Amazon Makes A Deal To Buy MGM For Nearly $8.5 Billion
Updated May 26, 2021 at 10:12 AM ET
Editor's note: Amazon is among NPR's financial supporters.
Amazon has made a deal to buy Hollywood studio MGM for almost $8.5 billion. It's the second-largest acquisition for the company after purchasing Whole Foods.
The tech company already runs a film studio, Prime Video streaming service, and video game streaming site Twitch. But the MGM deal is its biggest move into entertainment. Amazon will get the rights to the Golden Age studio's film and television library.
The announcement was made Wednesday morning by the two companies. In a statement, Amazon's senior vice president of Prime Video and Amazon Studios, Mike Hopkins, emphasized the intellectual property value of MGM's vast holdings, which go back to the 1920s. "The real financial value behind this deal," Hopkins said, "is the treasure trove of IP in the deep catalog that we plan to reimagine and develop together with MGM's talented team."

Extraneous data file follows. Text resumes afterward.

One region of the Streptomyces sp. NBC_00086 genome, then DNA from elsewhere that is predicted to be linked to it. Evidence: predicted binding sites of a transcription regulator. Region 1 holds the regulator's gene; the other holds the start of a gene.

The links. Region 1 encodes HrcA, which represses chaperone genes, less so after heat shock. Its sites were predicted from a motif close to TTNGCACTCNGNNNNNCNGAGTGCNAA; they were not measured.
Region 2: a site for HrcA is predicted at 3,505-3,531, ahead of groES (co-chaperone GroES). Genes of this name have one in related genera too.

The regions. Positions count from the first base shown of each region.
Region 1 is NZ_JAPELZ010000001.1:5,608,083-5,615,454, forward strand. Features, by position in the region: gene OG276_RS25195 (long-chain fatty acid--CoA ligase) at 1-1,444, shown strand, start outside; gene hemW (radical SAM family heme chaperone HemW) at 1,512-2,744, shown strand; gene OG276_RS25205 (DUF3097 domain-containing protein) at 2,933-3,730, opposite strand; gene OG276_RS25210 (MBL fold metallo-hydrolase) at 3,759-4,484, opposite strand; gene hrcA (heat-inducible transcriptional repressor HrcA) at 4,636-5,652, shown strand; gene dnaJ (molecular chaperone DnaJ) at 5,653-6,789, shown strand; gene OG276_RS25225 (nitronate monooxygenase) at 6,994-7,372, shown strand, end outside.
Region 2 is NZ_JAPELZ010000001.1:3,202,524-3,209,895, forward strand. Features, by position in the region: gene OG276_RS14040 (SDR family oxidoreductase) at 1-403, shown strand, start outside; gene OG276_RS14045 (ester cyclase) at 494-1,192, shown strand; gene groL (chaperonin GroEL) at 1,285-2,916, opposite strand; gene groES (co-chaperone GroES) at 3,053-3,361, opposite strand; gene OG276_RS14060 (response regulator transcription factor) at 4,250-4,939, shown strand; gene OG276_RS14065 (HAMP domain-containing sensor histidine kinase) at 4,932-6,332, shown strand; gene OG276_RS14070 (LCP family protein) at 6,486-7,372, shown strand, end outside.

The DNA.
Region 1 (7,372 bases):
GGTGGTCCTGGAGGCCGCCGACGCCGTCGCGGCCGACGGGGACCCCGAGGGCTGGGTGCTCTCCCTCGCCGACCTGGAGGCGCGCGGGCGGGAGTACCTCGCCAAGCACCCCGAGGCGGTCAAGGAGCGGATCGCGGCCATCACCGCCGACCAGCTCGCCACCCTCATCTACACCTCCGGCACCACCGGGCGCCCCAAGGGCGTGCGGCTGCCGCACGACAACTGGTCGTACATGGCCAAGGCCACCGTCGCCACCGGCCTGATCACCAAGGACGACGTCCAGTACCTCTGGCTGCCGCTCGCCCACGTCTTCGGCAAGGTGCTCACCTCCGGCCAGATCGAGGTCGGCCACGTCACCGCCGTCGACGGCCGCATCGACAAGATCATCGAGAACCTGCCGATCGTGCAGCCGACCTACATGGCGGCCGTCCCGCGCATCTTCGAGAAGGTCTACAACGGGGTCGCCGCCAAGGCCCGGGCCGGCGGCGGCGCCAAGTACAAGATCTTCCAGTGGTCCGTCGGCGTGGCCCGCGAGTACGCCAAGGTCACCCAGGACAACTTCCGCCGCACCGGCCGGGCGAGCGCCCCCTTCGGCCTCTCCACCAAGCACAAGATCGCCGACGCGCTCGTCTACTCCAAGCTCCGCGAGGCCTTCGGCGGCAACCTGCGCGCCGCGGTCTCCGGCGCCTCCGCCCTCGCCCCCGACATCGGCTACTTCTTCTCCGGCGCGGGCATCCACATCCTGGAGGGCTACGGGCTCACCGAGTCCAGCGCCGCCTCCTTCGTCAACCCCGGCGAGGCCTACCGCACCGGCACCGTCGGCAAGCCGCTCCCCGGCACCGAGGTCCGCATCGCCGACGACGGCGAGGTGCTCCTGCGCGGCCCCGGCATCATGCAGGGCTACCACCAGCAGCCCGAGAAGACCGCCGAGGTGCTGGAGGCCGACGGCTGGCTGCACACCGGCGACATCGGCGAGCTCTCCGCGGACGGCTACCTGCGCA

With its mascot lion roaring logo, MGM made such movie classics as Singin' In the Rain and 2001: A Space Odyssey. MGM also owns the EPIX cable channel and runs a TV studio that produced The Handmaid's Tale and Fargo.
MGM also splits the highly lucrative James Bond movie franchise with a family that holds creative control of the 007 movies. According to Variety, as of 2020 the 24 films released so far in the series have generated $16.3 billion in global ticket sales, adjusted for inflation.
In all, MGM's catalog includes more than 4,000 films — including such pop-culture staples as Moonstruck, Legally Blonde, Rocky, The Pink Panther, The Silence of the Lambs and Poltergeist — and 17,000 television shows. Access to those movies and shows will certainly augment Amazon's Prime Video offerings, particularly at a time when other studios and networks have created their own platforms to reach consumers, such as HBO Max, Paramount+ and Disney+. As of last month, there were more than 200 million Amazon Prime account holders worldwide, Amazon founder Jeff Bezos told Variety.
The Wall Street Journal reported on Wednesday that the deal for $8.45 billion includes taking on MGM's current debts. The deal has not yet closed, an Amazon spokesperson noted to NPR, and is subject to regulatory approvals. The company is already facing antitrust inquiries in both the U.S. and Europe.
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